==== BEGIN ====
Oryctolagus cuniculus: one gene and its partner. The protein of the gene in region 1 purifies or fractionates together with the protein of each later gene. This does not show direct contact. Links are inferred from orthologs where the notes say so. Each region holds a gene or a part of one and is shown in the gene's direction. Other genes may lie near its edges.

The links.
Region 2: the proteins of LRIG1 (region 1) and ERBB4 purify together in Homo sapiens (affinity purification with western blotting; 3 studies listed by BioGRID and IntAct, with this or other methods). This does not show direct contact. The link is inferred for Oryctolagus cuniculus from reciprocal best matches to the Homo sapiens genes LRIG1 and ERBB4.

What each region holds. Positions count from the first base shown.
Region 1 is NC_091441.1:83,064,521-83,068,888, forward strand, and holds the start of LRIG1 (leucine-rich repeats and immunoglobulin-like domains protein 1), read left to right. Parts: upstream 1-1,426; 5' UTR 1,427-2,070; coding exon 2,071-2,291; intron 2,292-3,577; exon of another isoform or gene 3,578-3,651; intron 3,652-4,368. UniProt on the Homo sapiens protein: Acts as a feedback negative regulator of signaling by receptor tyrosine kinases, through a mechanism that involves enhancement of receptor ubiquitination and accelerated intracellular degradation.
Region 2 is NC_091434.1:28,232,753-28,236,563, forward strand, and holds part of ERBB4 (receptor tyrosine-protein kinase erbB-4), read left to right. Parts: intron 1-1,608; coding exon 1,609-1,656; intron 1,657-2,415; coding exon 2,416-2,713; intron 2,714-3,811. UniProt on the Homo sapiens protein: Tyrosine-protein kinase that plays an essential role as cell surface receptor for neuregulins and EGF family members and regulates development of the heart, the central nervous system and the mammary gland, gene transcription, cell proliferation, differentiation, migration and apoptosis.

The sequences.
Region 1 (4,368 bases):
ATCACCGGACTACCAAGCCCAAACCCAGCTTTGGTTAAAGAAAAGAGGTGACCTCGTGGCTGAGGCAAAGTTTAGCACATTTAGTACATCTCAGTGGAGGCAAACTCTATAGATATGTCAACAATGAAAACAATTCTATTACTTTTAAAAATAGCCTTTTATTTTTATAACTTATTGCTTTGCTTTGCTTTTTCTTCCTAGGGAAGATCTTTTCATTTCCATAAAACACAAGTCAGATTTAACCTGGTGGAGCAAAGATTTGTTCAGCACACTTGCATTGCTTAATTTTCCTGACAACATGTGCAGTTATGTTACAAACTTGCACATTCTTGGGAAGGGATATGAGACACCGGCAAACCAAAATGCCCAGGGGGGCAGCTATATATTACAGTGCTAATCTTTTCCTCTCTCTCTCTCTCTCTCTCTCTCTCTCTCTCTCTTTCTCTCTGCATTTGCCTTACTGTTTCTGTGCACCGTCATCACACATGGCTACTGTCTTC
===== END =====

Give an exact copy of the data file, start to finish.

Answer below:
Oryctolagus cuniculus: one gene and its partner. The protein of the gene in region 1 purifies or fractionates together with the protein of each later gene. This does not show direct contact. Links are inferred from orthologs where the notes say so. Each region holds a gene or a part of one and is shown in the gene's direction. Other genes may lie near its edges.

The links.
Region 2: the proteins of LRIG1 (region 1) and ERBB4 purify together in Homo sapiens (affinity purification with western blotting; 3 studies listed by BioGRID and IntAct, with this or other methods). This does not show direct contact. The link is inferred for Oryctolagus cuniculus from reciprocal best matches to the Homo sapiens genes LRIG1 and ERBB4.

What each region holds. Positions count from the first base shown.
Region 1 is NC_091441.1:83,064,521-83,068,888, forward strand, and holds the start of LRIG1 (leucine-rich repeats and immunoglobulin-like domains protein 1), read left to right. Parts: upstream 1-1,426; 5' UTR 1,427-2,070; coding exon 2,071-2,291; intron 2,292-3,577; exon of another isoform or gene 3,578-3,651; intron 3,652-4,368. UniProt on the Homo sapiens protein: Acts as a feedback negative regulator of signaling by receptor tyrosine kinases, through a mechanism that involves enhancement of receptor ubiquitination and accelerated intracellular degradation.
Region 2 is NC_091434.1:28,232,753-28,236,563, forward strand, and holds part of ERBB4 (receptor tyrosine-protein kinase erbB-4), read left to right. Parts: intron 1-1,608; coding exon 1,609-1,656; intron 1,657-2,415; coding exon 2,416-2,713; intron 2,714-3,811. UniProt on the Homo sapiens protein: Tyrosine-protein kinase that plays an essential role as cell surface receptor for neuregulins and EGF family members and regulates development of the heart, the central nervous system and the mammary gland, gene transcription, cell proliferation, differentiation, migration and apoptosis.

The sequences.
Region 1 (4,368 bases):
ATCACCGGACTACCAAGCCCAAACCCAGCTTTGGTTAAAGAAAAGAGGTGACCTCGTGGCTGAGGCAAAGTTTAGCACATTTAGTACATCTCAGTGGAGGCAAACTCTATAGATATGTCAACAATGAAAACAATTCTATTACTTTTAAAAATAGCCTTTTATTTTTATAACTTATTGCTTTGCTTTGCTTTTTCTTCCTAGGGAAGATCTTTTCATTTCCATAAAACACAAGTCAGATTTAACCTGGTGGAGCAAAGATTTGTTCAGCACACTTGCATTGCTTAATTTTCCTGACAACATGTGCAGTTATGTTACAAACTTGCACATTCTTGGGAAGGGATATGAGACACCGGCAAACCAAAATGCCCAGGGGGGCAGCTATATATTACAGTGCTAATCTTTTCCTCTCTCTCTCTCTCTCTCTCTCTCTCTCTCTCTCTTTCTCTCTGCATTTGCCTTACTGTTTCTGTGCACCGTCATCACACATGGCTACTGTCTTC